Even if it did, then the 16th amendment repealed the 13th.
Okay but isn’t the 16th unconstitutional?
The 16th was never ratified - but being the feds, they just went ahead with collecting the money anyway.
No it didn't. That's why Paul's assertion is valid. There is a conflict. The 13th outlawed slavery. The 16th has been abused to the point where we have become slaves to the government. The 16th was ill conceived. There is no limit on how much tax can be imposed, nor does it comply with the equal protection clause of the 14th amendment. It is wrong to lay unequal burdens upon citizens. It is wrong to memorialize a disincentive to success in the Constitution. A progressive tax is a disincentive to succeed.
the 16th was not passes legally. There is evidence of states that voted no were registered as yes and some states changed the wording of the amendment which made it illegal to do so.
Many have debated whether the 16th amendment was ever validly ratified so some might try to fall back on that argument, but I tend to agree with you that the 16th would have superseded the 13th in the realm of taxes. The argument presumes that taxation=involuntary servitude...which would mean that all taxes would be a form of involuntary servitude, and I doubt that the 16th amendment intended to abolish all taxation. However, that being said, there is also the issue that you raised about the 16th amendment superseding the 13th amendment that might be worth mentioning.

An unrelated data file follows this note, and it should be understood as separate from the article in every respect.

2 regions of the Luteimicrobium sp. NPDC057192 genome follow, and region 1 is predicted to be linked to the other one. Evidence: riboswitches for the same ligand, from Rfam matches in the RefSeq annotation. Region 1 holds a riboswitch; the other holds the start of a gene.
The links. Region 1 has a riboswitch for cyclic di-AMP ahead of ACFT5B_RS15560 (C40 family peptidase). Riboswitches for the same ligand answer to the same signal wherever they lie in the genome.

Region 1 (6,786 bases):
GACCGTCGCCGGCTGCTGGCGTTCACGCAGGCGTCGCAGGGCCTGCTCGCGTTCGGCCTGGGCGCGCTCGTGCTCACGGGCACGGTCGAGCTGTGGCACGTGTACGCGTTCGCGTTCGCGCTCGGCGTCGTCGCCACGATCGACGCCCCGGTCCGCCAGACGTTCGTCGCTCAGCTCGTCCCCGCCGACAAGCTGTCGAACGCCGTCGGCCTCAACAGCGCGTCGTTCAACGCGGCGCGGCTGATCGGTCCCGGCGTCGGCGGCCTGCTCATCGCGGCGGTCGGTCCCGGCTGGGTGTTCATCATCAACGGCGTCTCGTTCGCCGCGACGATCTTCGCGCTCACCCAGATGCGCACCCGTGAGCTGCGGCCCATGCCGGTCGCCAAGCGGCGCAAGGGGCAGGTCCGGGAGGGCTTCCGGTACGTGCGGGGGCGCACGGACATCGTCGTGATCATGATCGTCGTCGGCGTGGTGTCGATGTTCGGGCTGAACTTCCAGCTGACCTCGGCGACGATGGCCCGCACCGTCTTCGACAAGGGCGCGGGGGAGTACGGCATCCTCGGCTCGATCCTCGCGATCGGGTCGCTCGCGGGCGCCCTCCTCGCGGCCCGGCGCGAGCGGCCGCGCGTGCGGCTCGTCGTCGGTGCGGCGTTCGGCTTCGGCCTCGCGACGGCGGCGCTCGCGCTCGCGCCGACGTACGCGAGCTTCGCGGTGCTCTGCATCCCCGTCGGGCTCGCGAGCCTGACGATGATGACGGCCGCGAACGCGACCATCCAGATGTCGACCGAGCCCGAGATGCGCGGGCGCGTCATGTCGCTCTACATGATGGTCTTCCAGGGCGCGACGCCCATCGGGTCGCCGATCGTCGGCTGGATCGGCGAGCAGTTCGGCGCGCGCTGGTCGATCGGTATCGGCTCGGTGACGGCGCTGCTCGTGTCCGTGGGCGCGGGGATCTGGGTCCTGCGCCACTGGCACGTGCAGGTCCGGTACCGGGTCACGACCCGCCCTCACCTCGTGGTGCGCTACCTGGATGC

No where in the Constitution does it say that a later constitutional amendment supersedes a previous amendment. (Therefore, it is technically not a binding principle.) If an amendment does not explicitly repeal a part of the Constitution, then both contradicting clauses may be argued to be both be validly part of the Constitution. If there is a contradiction of interpretation between two parts of the constitution owing to the addition of a new amendment to the constitution, then the contradiction must be settled by the Supreme Court. But as you are aware, up to now, the Supreme Court has generally held that if there are contradicting clauses that have resulted from amending the Constitution that the most recently ratified provision prevails. However, following this principle can lead to wild judicial activism as it is not always clear whether an amendment intended to repeal certain provisions of the constitution or not. Thus amending the constitution without explicitly repealing a contradicting portion can lead to bizarre judgments by courts on what portions of the Constitution have and haven't been superseded by an amendment. Judicial activism at its finest.